One day Cain and Abel each decide to bring a portion of their labor as an offering to the Lord. This whole scene is a bit strange because, first, the Lord has never asked for such a thing to this point, and second, we really have no idea why the Lord accepts Abel’s offering but not Cain’s. As I’ve thought about it, I suspect that this really is a heart issue for Cain.

There is a children’s author named Sandy Eisenberg Sasso, who is also a rabbi. She provides a really interesting take on this part of the story. Here are her words:

“One day Cain and Abel argued about whether it was better to be a farmer or a shepherd. Cain insisted that God loved the farmer best. ‘After all, God planted the first garden,’ he declared.

“Abel argued that God loved the shepherd best. ‘After all, God created the animals and watches over them,’ he insisted.

“Cain and Abel prayed to God. When Cain prayed, he brought with him a large basket of ripened vegetables. When Abel prayed, he brought his very finest sheep.

“Cain looked at his silent vegetables, shriveling up in the noon sun while Abel’s sheep bleated happily in the field. Cain was certain that God must like sheep better than vegetables. Maybe God did like the shepherd better than the farmer.

“Cain glared at his brother. That night he didn’t cover himself with Abel’s blanket, and he didn’t tell Abel his dreams. The next day he didn’t share his vegetable stew with Abel. Abel did not understand why Cain was so angry at him.

“At night, Cain thought about how everything seemed so easy for Abel. If it weren’t for his brother, he would be the favorite one. If it weren’t for Abel, he’d be happy. Just thinking about it made Cain’s face turn red like the beets he grew.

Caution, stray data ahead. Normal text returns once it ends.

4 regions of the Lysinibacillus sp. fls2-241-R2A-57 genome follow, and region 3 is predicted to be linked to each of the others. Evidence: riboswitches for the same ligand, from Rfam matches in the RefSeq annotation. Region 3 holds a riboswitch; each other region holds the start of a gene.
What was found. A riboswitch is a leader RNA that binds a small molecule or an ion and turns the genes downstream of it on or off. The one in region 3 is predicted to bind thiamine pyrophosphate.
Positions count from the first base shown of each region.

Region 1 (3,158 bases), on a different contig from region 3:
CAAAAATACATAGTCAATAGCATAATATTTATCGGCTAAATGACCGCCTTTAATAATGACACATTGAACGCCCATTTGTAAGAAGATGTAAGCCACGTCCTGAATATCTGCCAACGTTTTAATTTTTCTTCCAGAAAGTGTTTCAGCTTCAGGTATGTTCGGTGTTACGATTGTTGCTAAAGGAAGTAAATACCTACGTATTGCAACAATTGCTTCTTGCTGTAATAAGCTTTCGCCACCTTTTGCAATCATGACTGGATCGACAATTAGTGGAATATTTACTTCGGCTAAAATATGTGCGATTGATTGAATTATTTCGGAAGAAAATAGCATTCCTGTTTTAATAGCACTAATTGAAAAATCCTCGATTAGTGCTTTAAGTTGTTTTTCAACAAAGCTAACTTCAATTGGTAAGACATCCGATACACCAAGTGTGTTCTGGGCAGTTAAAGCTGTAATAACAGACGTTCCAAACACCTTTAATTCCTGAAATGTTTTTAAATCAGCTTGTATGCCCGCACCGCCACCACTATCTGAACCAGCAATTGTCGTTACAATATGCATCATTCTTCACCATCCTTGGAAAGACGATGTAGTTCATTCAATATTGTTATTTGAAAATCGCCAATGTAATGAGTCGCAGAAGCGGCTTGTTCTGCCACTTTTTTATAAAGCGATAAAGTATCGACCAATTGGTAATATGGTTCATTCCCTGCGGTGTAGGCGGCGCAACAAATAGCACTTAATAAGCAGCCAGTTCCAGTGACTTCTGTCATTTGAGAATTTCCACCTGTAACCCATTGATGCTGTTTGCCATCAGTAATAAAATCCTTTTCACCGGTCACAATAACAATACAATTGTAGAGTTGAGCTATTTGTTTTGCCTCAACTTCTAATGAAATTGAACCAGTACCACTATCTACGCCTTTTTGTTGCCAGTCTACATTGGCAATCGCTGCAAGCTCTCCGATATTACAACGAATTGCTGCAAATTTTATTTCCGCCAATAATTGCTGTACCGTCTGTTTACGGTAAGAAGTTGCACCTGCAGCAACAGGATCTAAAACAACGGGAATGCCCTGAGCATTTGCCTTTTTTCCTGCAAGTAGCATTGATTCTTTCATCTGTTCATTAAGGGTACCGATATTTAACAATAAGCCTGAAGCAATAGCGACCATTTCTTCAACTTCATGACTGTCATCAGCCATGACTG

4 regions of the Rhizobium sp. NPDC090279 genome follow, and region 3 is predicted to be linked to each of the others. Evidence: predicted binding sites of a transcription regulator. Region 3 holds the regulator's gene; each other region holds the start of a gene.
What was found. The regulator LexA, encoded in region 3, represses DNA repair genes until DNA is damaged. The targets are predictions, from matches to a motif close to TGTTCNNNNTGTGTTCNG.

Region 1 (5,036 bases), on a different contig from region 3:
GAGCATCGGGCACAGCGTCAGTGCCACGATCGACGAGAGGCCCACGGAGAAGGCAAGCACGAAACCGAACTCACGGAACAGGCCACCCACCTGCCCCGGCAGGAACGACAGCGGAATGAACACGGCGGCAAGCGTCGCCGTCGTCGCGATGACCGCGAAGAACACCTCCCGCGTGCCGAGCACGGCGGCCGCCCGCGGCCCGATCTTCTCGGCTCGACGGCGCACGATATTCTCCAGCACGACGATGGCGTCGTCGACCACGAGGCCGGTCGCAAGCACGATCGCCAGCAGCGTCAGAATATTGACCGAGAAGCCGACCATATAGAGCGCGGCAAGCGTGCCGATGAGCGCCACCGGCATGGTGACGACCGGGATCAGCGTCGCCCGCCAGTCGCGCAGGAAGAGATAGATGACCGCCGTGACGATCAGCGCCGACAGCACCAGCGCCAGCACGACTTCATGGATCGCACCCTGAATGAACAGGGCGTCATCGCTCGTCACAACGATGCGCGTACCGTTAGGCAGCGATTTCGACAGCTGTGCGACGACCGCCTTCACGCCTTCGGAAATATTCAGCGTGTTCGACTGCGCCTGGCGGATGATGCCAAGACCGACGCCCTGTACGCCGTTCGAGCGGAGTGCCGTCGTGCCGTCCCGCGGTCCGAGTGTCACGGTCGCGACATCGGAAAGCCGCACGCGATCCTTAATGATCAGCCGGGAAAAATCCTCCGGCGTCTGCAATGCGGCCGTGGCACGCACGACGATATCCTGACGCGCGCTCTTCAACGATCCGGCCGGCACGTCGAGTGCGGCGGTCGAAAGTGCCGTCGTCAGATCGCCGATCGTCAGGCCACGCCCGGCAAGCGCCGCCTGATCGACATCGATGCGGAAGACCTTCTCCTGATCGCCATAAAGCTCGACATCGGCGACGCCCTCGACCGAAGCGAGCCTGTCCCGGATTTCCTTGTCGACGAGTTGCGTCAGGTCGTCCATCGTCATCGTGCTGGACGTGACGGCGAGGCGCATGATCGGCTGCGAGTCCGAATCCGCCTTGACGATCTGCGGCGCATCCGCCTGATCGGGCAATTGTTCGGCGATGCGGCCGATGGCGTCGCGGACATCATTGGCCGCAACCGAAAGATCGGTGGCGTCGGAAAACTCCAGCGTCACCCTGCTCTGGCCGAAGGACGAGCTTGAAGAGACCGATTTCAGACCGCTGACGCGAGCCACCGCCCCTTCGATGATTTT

“‘I hate you, Abel,’ he called out. Hearing Cain’s words Abel turned pale like sheep’s wool.

“‘I hate you too, Cain!’ Abel shouted.

“From then on, whenever Cain and Abel met in the field, they turned their faces away from each other. For weeks they could not look each other in the eye.”[1]

I like Sasso’s retelling of this story because it so clearly shows how sin starts small and grows from the heart into something so much greater when it is not stopped by the one who lets it grow. Among its many lessons, one of the major takeaways from this story is how important it is to keep resentment and bitterness from taking root in your heart.

So, before anything too dastardly has happened, the Lord shows up to talk to Cain, asking him, “Why are you angry? …If you do well, will you not be accepted? And if you do not do well, sin is lurking at the door” (4:6-7). Interestingly, this is the first time the word “sin” shows up in the Bible, and it is God’s description of the wickedness that is at human disposal now that their eyes have been opened to knowing good and evil. God intervened, but Cain lets his resentment and anger fester in his heart.

One day, Cain calls his brother out into one of his fields and murders him. Making the cruelest cut in the soil he has ever made, Cain uses his farm tools to dig a hole to plant his brother’s body, but from this large, lifeless seed, there will be no new life for Abel or for Cain.

The Lord shows up again and inquires after Abel, to which Cain sneers, “Am I my brother’s keeper?” But there is nothing hidden from the Lord. He knows what Cain has done, and there are consequences for his actions. This man whose identity is wrapped up in tilling the soil will now have no rootedness in the soil anymore. He will be a “ceaseless wanderer on the earth,” according to one Bible translation.

The Hunger Games
Over the past decade the bestselling books from The Hunger Games trilogy became a massively successful movie franchise. The books depict a dystopian society called Panem where wealth and power has been centralized in The Capitol, while the outlying districts exist to produce raw materials that keep The Capitol going. Entertainment is a huge part of the life of the citizenry and the number one show is a reality series called “The Hunger Games,” where two tributes from each district are selected to play a deadly game that is televised and manipulated for the suppression of the districts and for the entertainment of the Capitol’s citizens.